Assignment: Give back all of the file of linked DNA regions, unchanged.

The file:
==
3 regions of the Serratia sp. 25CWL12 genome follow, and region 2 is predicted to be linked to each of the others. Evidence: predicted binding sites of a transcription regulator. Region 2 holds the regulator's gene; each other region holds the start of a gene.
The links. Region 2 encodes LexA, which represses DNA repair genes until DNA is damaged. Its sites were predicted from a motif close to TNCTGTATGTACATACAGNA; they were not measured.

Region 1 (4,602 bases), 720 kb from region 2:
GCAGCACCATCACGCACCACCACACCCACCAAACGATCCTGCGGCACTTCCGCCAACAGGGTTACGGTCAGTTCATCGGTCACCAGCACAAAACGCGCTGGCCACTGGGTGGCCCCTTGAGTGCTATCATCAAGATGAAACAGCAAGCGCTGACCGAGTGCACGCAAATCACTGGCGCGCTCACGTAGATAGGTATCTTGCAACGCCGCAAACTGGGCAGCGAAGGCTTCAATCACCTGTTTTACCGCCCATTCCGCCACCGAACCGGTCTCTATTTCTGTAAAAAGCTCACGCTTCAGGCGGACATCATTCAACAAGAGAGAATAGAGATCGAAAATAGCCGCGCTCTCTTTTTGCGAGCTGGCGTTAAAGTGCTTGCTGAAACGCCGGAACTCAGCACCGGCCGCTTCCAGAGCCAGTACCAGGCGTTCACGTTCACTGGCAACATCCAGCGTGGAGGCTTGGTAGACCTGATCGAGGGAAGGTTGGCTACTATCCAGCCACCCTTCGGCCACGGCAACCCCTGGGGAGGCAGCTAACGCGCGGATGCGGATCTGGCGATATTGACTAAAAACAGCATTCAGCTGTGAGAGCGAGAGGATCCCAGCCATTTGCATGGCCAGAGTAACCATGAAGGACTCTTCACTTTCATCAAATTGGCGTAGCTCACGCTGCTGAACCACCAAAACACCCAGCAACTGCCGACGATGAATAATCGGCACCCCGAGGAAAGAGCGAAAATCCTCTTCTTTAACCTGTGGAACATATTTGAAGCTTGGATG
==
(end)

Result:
3 regions of the Serratia sp. 25CWL12 genome follow, and region 2 is predicted to be linked to each of the others. Evidence: predicted binding sites of a transcription regulator. Region 2 holds the regulator's gene; each other region holds the start of a gene.
The links. Region 2 encodes LexA, which represses DNA repair genes until DNA is damaged. Its sites were predicted from a motif close to TNCTGTATGTACATACAGNA; they were not measured.

Region 1 (4,602 bases), 720 kb from region 2:
GCAGCACCATCACGCACCACCACACCCACCAAACGATCCTGCGGCACTTCCGCCAACAGGGTTACGGTCAGTTCATCGGTCACCAGCACAAAACGCGCTGGCCACTGGGTGGCCCCTTGAGTGCTATCATCAAGATGAAACAGCAAGCGCTGACCGAGTGCACGCAAATCACTGGCGCGCTCACGTAGATAGGTATCTTGCAACGCCGCAAACTGGGCAGCGAAGGCTTCAATCACCTGTTTTACCGCCCATTCCGCCACCGAACCGGTCTCTATTTCTGTAAAAAGCTCACGCTTCAGGCGGACATCATTCAACAAGAGAGAATAGAGATCGAAAATAGCCGCGCTCTCTTTTTGCGAGCTGGCGTTAAAGTGCTTGCTGAAACGCCGGAACTCAGCACCGGCCGCTTCCAGAGCCAGTACCAGGCGTTCACGTTCACTGGCAACATCCAGCGTGGAGGCTTGGTAGACCTGATCGAGGGAAGGTTGGCTACTATCCAGCCACCCTTCGGCCACGGCAACCCCTGGGGAGGCAGCTAACGCGCGGATGCGGATCTGGCGATATTGACTAAAAACAGCATTCAGCTGTGAGAGCGAGAGGATCCCAGCCATTTGCATGGCCAGAGTAACCATGAAGGACTCTTCACTTTCATCAAATTGGCGTAGCTCACGCTGCTGAACCACCAAAACACCCAGCAACTGCCGACGATGAATAATCGGCACCCCGAGGAAAGAGCGAAAATCCTCTTCTTTAACCTGTGGAACATATTTGAAGCTTGGATG